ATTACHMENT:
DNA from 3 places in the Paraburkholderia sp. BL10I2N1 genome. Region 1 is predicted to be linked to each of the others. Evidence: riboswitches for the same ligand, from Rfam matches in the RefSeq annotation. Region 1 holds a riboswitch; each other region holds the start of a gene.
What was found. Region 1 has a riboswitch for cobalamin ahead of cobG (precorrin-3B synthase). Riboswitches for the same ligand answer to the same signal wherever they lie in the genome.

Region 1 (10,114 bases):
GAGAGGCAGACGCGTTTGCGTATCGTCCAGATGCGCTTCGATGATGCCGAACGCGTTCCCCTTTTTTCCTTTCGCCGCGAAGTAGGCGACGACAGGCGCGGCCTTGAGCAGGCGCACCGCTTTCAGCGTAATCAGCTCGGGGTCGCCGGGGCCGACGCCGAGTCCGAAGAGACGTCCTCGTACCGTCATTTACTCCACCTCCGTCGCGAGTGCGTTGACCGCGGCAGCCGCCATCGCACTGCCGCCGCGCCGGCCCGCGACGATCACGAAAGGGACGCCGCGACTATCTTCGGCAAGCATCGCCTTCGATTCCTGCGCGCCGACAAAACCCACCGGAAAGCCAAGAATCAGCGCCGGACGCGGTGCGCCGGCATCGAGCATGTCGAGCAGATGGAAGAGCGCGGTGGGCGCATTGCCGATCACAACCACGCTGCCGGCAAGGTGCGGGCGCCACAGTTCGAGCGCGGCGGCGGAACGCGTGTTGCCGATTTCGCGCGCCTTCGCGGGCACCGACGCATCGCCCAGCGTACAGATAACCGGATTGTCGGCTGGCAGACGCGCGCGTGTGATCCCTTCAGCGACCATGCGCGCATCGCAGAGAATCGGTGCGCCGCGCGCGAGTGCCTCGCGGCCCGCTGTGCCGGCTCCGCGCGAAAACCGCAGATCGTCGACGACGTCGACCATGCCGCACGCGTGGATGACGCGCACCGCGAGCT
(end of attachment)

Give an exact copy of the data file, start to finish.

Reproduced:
DNA from 3 places in the Paraburkholderia sp. BL10I2N1 genome. Region 1 is predicted to be linked to each of the others. Evidence: riboswitches for the same ligand, from Rfam matches in the RefSeq annotation. Region 1 holds a riboswitch; each other region holds the start of a gene.
What was found. Region 1 has a riboswitch for cobalamin ahead of cobG (precorrin-3B synthase). Riboswitches for the same ligand answer to the same signal wherever they lie in the genome.

Region 1 (10,114 bases):
GAGAGGCAGACGCGTTTGCGTATCGTCCAGATGCGCTTCGATGATGCCGAACGCGTTCCCCTTTTTTCCTTTCGCCGCGAAGTAGGCGACGACAGGCGCGGCCTTGAGCAGGCGCACCGCTTTCAGCGTAATCAGCTCGGGGTCGCCGGGGCCGACGCCGAGTCCGAAGAGACGTCCTCGTACCGTCATTTACTCCACCTCCGTCGCGAGTGCGTTGACCGCGGCAGCCGCCATCGCACTGCCGCCGCGCCGGCCCGCGACGATCACGAAAGGGACGCCGCGACTATCTTCGGCAAGCATCGCCTTCGATTCCTGCGCGCCGACAAAACCCACCGGAAAGCCAAGAATCAGCGCCGGACGCGGTGCGCCGGCATCGAGCATGTCGAGCAGATGGAAGAGCGCGGTGGGCGCATTGCCGATCACAACCACGCTGCCGGCAAGGTGCGGGCGCCACAGTTCGAGCGCGGCGGCGGAACGCGTGTTGCCGATTTCGCGCGCCTTCGCGGGCACCGACGCATCGCCCAGCGTACAGATAACCGGATTGTCGGCTGGCAGACGCGCGCGTGTGATCCCTTCAGCGACCATGCGCGCATCGCAGAGAATCGGTGCGCCGCGCGCGAGTGCCTCGCGGCCCGCTGTGCCGGCTCCGCGCGAAAACCGCAGATCGTCGACGACGTCGACCATGCCGCACGCGTGGATGACGCGCACCGCGAGCT